11. Spinster Jess E. Martin, daughter of Richard.  Miss Martin received her certificate for teaching and taught children in one-room schoolhouses in all of the adjacent towns.  She had said that in many rural homes where she had to board out, she was hardly given enough to eat to make up for the strenuous walking to and from the schoolhouse.  Her tribute to our heritage is that she was the last to teach at the District #8 schoolhouse, when it was then closed as a part of the new central school systems.  With the closing of the one room schoolhouse, the residents gave up their home rule, started by Gideon Hawley in 1813.
  12. Henry Springer 1869-1956.  Mr. Springer was the last to operate the pump factory at Jockey Street where he manufactured wooden pumps to raise water to the surface in dug wells.  When the Charlton Historic Society was organized in 1966, the design of the Springer pump was adopted as their emblem.  Mr. Springer, a staunch democrat, was elected a supervisor for one term.  In this republican stronghold, he was beaten out in the next election by a "kissin cousin", Elmer Smith (see below).
  13. Joseph Zietkowski, at the age of 15 years fell of his father's hay-wagon and fractured his skull.  It appears that because of the isolation of their farm, the family did not attend the church of their faith, and Joseph was refused burial in a Catholic cemetery, so his parents opted for this location.  Both of his parents also rest here.
  14. Frederick Hequembourg, prominent business man and also a former Charlton town supervisor.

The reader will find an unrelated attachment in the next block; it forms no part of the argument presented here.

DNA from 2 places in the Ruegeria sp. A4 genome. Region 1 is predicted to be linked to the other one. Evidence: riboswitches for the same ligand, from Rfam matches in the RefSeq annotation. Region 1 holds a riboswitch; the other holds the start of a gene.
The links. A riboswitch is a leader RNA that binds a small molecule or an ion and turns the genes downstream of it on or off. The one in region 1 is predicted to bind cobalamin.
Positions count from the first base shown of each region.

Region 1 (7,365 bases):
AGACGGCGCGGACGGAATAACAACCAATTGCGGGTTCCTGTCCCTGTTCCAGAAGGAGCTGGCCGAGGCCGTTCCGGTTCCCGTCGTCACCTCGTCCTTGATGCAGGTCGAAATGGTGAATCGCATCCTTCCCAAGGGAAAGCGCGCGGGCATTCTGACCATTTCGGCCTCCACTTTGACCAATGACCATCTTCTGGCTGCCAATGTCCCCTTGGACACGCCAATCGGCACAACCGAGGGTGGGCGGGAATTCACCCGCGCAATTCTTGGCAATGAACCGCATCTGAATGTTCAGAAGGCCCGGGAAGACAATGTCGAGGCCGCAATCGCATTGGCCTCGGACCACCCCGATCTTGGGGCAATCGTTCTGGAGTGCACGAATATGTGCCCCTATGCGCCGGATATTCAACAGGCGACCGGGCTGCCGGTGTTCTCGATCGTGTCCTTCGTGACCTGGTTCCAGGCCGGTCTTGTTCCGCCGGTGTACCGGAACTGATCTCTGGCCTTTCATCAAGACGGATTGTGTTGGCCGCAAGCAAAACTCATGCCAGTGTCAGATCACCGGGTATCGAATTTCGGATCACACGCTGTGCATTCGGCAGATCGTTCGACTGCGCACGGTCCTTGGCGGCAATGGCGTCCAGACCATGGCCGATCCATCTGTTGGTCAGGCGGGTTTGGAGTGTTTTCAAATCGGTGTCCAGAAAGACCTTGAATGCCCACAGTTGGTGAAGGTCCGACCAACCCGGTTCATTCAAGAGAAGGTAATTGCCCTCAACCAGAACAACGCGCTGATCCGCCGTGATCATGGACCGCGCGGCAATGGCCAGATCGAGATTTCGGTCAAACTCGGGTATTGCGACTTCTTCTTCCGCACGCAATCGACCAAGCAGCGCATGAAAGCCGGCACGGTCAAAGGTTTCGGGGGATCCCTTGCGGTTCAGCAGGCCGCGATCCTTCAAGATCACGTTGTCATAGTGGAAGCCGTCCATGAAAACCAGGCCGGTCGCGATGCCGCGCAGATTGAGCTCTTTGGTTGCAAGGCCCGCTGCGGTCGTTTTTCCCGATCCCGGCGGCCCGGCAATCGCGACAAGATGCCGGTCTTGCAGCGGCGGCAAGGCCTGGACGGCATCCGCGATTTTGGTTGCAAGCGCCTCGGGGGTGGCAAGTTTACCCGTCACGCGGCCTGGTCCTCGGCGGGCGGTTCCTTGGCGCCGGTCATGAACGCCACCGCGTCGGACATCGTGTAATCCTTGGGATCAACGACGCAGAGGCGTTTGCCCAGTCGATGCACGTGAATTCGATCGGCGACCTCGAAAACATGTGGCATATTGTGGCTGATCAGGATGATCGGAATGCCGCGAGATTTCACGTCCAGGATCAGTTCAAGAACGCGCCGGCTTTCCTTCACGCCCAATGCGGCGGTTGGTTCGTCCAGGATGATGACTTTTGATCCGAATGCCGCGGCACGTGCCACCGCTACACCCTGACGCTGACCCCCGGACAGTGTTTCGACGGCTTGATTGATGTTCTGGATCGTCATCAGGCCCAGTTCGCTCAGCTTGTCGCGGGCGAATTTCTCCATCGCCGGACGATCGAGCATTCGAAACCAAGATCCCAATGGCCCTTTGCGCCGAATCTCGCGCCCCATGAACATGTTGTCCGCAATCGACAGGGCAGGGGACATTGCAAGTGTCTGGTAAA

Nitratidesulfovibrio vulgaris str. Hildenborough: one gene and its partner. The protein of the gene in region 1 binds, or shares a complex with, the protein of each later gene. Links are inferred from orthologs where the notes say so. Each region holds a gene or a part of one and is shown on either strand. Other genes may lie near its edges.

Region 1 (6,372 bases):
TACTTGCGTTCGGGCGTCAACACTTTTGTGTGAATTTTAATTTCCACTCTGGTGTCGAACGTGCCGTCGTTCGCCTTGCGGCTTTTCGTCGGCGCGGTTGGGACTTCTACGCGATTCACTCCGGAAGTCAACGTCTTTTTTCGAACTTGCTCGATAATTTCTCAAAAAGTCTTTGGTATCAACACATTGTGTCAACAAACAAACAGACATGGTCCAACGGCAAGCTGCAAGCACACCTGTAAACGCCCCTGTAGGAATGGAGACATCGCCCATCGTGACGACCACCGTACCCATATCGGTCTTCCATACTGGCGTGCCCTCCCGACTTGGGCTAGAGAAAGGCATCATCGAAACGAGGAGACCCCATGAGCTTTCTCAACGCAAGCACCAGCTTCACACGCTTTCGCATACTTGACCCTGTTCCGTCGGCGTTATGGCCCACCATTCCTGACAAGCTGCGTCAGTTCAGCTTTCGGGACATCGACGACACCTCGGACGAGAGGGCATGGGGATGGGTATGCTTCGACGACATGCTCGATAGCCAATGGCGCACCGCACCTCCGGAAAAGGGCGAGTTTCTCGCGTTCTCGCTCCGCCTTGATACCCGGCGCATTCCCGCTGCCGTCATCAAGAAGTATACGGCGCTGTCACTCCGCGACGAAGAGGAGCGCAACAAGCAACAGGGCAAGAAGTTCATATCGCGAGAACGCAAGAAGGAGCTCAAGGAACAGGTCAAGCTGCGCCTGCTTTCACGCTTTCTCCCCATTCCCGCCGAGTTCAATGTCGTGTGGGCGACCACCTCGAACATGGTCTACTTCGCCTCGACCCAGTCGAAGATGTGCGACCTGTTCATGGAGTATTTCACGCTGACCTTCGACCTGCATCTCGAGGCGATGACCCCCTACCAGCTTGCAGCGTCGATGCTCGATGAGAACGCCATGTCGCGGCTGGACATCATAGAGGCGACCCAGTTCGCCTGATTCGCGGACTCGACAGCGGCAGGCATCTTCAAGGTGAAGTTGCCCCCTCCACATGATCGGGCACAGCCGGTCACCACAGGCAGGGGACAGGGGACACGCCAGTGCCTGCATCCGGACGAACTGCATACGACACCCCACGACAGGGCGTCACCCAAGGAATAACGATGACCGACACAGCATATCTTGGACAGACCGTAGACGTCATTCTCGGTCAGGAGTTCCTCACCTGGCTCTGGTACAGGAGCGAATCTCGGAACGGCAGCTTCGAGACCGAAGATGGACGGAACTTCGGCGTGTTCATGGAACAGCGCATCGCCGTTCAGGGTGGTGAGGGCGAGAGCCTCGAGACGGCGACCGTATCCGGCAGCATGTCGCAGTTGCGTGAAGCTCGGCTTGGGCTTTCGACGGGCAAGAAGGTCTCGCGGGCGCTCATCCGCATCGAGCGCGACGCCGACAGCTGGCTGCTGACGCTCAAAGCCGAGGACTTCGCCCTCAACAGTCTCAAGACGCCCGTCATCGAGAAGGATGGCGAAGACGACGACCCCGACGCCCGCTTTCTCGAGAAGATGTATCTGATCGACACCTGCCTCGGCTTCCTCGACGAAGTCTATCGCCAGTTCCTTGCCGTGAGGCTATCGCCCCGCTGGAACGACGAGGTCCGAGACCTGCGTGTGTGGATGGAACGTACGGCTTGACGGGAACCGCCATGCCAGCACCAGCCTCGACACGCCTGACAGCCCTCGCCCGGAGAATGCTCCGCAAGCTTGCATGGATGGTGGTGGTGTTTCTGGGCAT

15. Elmer Smith 1896-1970 owned the farm on the comer of Eastern Avenue and Division Street.  Former Charlton town supervisor, and later Saratoga County Commissioner of Jurors.

Cost of maintenance has always been severe problem as it is today.  The Rotary Club, Eagle Scouts, lot owners, and others in the community have volunteered their time and resources and have spent many hours helping with some of what needed to be accomplished.

The Association meets regularly each year to discuss concerns and make plans to maintain and enhance the site.  Future plans are to create an Urn Garden and repair many of the very old stones.  The stately pines have served us well but have reached the time of replacement. Future plans include, replacing them with young pines in keeping with the name, Pine Grove.

In 2008, a severe wind storm, followed the next winter by an ice storm, caused extensive damage to the property.  Old stones were further damaged and many trees were lost.  While we have recovered somewhat, it will take time and funding to repair stones and remove more of the damaged trees.